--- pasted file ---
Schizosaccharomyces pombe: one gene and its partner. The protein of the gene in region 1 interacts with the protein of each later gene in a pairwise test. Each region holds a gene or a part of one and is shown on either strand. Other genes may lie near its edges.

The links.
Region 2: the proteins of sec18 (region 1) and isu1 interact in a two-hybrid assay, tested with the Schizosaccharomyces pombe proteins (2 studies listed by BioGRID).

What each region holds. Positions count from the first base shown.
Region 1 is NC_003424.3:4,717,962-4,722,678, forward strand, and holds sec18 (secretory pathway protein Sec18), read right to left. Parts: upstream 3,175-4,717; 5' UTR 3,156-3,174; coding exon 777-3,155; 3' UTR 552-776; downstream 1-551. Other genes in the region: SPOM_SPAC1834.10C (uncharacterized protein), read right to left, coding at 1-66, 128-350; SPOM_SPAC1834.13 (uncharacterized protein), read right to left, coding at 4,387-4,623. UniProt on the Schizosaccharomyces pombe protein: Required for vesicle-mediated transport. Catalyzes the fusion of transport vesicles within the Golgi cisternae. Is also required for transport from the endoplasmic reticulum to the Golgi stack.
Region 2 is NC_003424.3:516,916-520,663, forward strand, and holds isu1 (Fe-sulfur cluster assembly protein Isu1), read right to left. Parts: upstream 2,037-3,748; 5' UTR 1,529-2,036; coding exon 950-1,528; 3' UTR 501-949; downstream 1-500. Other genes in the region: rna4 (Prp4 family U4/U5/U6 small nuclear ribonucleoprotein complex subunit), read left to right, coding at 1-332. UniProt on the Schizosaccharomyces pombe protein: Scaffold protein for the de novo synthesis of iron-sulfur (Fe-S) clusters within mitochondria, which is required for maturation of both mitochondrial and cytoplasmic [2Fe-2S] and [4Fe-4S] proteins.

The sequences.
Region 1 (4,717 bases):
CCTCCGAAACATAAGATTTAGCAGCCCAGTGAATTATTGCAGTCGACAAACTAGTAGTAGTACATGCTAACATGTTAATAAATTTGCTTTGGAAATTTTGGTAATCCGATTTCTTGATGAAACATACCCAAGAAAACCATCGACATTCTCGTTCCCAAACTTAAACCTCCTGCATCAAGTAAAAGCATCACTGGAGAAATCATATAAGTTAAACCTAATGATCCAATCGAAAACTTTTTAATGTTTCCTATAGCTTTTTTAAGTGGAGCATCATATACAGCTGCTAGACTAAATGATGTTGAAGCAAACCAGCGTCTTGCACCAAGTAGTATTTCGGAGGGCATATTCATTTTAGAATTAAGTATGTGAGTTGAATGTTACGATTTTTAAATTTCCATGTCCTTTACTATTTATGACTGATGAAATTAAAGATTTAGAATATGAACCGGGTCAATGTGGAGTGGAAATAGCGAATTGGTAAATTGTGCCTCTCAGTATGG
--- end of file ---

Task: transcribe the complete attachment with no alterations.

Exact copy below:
Schizosaccharomyces pombe: one gene and its partner. The protein of the gene in region 1 interacts with the protein of each later gene in a pairwise test. Each region holds a gene or a part of one and is shown on either strand. Other genes may lie near its edges.

The links.
Region 2: the proteins of sec18 (region 1) and isu1 interact in a two-hybrid assay, tested with the Schizosaccharomyces pombe proteins (2 studies listed by BioGRID).

What each region holds. Positions count from the first base shown.
Region 1 is NC_003424.3:4,717,962-4,722,678, forward strand, and holds sec18 (secretory pathway protein Sec18), read right to left. Parts: upstream 3,175-4,717; 5' UTR 3,156-3,174; coding exon 777-3,155; 3' UTR 552-776; downstream 1-551. Other genes in the region: SPOM_SPAC1834.10C (uncharacterized protein), read right to left, coding at 1-66, 128-350; SPOM_SPAC1834.13 (uncharacterized protein), read right to left, coding at 4,387-4,623. UniProt on the Schizosaccharomyces pombe protein: Required for vesicle-mediated transport. Catalyzes the fusion of transport vesicles within the Golgi cisternae. Is also required for transport from the endoplasmic reticulum to the Golgi stack.
Region 2 is NC_003424.3:516,916-520,663, forward strand, and holds isu1 (Fe-sulfur cluster assembly protein Isu1), read right to left. Parts: upstream 2,037-3,748; 5' UTR 1,529-2,036; coding exon 950-1,528; 3' UTR 501-949; downstream 1-500. Other genes in the region: rna4 (Prp4 family U4/U5/U6 small nuclear ribonucleoprotein complex subunit), read left to right, coding at 1-332. UniProt on the Schizosaccharomyces pombe protein: Scaffold protein for the de novo synthesis of iron-sulfur (Fe-S) clusters within mitochondria, which is required for maturation of both mitochondrial and cytoplasmic [2Fe-2S] and [4Fe-4S] proteins.

The sequences.
Region 1 (4,717 bases):
CCTCCGAAACATAAGATTTAGCAGCCCAGTGAATTATTGCAGTCGACAAACTAGTAGTAGTACATGCTAACATGTTAATAAATTTGCTTTGGAAATTTTGGTAATCCGATTTCTTGATGAAACATACCCAAGAAAACCATCGACATTCTCGTTCCCAAACTTAAACCTCCTGCATCAAGTAAAAGCATCACTGGAGAAATCATATAAGTTAAACCTAATGATCCAATCGAAAACTTTTTAATGTTTCCTATAGCTTTTTTAAGTGGAGCATCATATACAGCTGCTAGACTAAATGATGTTGAAGCAAACCAGCGTCTTGCACCAAGTAGTATTTCGGAGGGCATATTCATTTTAGAATTAAGTATGTGAGTTGAATGTTACGATTTTTAAATTTCCATGTCCTTTACTATTTATGACTGATGAAATTAAAGATTTAGAATATGAACCGGGTCAATGTGGAGTGGAAATAGCGAATTGGTAAATTGTGCCTCTCAGTATGG